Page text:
While there have been significant studies by charismatic scholars, perhaps on an individual level, some charismatics need to take some time to carefully re-examine their understanding of the nature of tongues as revealed in the Bible and testified to in history. We should as a principle “not go beyond what is written” (1 Cor. 4:6) in developing our theology. If the modern version of tongues cannot be substantiated by Scripture nor the witness of the early church and history, then on what basis can charismatics maintain their views on glossolalia? This is not putting the Spirit “in a box”, but rather it is an attempt to understand our experiences according to the Truth of God and stay faithful to that.
Charismatics often see themselves as redressing the marginalization of the Spirit’s work, however “the Pentecostal practice of seeing the primary work of the Spirit as an experience of spiritual ecstasy and ministry empowerment supplementary to the salvation already provided by Christ extends the subordination of the Spirit.” Furthermore, we must keep things in proper perspective. Only a relatively small percentage of the NT deals with the gift of tongues yet there tends to be an inordinate amount of emphasis placed on this gift in some charismatic circles. On the cessationist’s side, it is all too easy to depreciate the genuine work of the Spirit among charismatic brothers and sisters—losing sight of our common bond in Christ.
Rhetoric and interactions between cessationists and charismatics can at times tend to be mean-spirited, cold or harsh. Our correction must always be done in a spirit of love and gentleness with the goal of admonishing fellow brothers-in-Christ in sound doctrine and belief. Furthermore, “Theology that ceases being swept up more or less spontaneously in doxology, like that of Romans 11:33-36, needs to re-examine itself. That sort of ‘cessationism’ the church needs to avoid like the plague.” Charismatics have challenged the church as a whole to expect more from God in ways that perhaps challenge our traditional moulds and to reassess a theology which only allows for the miraculous in regeneration without sufficient exegetical warrant.
We must always refocus “on Christ, on loving discipleship, on self-sacrificing service and obedience, on God himself—and not on the phenomena themselves. . .” Ultimately, as was the point of Paul in 1 Corinthians 13, the church’s manifestation of the glories of God, what binds us together and what we should pursue the most is not tongues, but Christian love. One day in glory, charismatics and non-charismatics will have nothing to fight over as tongues and the rest of the charismata will be done away with. Then as 1 Corinthians 13:13 says, only “these three remain: faith, hope and love. But the greatest of these is love.”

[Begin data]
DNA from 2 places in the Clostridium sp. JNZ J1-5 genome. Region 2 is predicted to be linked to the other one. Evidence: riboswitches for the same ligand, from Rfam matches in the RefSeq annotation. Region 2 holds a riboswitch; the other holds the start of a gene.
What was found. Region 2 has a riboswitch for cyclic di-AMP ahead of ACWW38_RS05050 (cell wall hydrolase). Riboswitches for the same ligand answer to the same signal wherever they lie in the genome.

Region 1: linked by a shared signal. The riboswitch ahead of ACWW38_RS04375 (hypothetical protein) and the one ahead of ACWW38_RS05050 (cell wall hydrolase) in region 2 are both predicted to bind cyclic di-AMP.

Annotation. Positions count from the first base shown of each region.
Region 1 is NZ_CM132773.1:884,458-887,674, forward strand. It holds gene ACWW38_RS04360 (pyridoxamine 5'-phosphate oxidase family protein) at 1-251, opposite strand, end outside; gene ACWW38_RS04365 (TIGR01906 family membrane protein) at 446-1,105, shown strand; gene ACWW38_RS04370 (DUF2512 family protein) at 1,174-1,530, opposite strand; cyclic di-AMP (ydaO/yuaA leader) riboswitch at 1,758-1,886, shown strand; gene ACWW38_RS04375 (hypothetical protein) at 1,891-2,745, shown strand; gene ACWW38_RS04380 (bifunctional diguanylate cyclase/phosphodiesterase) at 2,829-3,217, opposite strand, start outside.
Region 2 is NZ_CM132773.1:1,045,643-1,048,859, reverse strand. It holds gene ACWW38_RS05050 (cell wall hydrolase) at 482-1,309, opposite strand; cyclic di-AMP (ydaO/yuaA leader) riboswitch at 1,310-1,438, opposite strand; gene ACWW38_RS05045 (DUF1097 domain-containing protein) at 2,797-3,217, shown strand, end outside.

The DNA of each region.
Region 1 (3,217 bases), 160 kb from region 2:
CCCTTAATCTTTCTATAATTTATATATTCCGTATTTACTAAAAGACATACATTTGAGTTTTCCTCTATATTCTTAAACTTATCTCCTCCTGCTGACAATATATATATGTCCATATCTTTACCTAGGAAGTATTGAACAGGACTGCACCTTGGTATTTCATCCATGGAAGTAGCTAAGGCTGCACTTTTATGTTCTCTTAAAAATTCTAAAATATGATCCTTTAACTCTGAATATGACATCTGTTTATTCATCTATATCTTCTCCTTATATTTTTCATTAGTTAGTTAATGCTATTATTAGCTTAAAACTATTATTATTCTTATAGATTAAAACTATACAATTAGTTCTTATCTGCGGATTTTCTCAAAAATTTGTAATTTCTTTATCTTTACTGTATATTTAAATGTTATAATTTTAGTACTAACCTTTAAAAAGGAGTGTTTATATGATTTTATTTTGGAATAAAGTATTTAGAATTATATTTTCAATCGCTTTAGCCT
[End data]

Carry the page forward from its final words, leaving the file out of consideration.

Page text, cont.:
I hope that the first two parts of this series on the nature of tongues has been informative and edifying. In the final article in this series, we will look at the history of the rise of Pentecostalism and consider what led to the birth of this movement.
ARTICLES IN THIS SERIES
- The Nature of Tongues | A Theological Analysis
- The Nature of Tongues | A Historical Analysis
- The History of Pentecostalism | How was this movement birthed?
- Alexander, Charles. Power to Serve: Glossolalia and Church Renewal. Toronto: Anglican Book Centre, 1986.
- Busenitz, Nathan. The Tongues of Angels. No pages. Online: http://thecripplegate.com/the- tongues-of-angels/
- Carson, D.A. Showing the Spirit: A Theological Exposition of 1 Corinthians 12-14. Grand Rapids, MI: Baker Book House, 1987.
- Christie-Murray, David. Voices From the Gods: Speaking With Tongues. London: Routledge & K. Paul, 1978.
- Congar, Yves M.J. I Believe in the Holy Spirit. Translated by David Smith. Volume II. New York, NY: Seabury Press, 1983.
- Criswell, W. A. “Facts Concerning Modern Glossolalia,” in The Holy Spirit in Today’s Church. Edited by Erling Jornstad. Nashville, TN: Abingdon Press, 1973.
- Edgar, Thomas. Satisfied by the Promise of the Spirit. Grand Rapids, MI: Kregel, 1996.
- Gaffin, Richard B., Jr. “A Cessationist View.” In Are Miraculous Gifts for Today?: 4 Views. Edited by Wayne A. Grudem and Stanley N. Gundry, 23-64. Grand Rapids, MI: Zondervan, 1996.
- Geisler, Norman. Signs and Wonders. Wheaton, IL: Tyndale Press, 1998.
- Gromacki, Robert Glenn. The Modern Tongues Movement. Philadelphia, PA: Presbyterian and Reformed Pub. Co., 1967.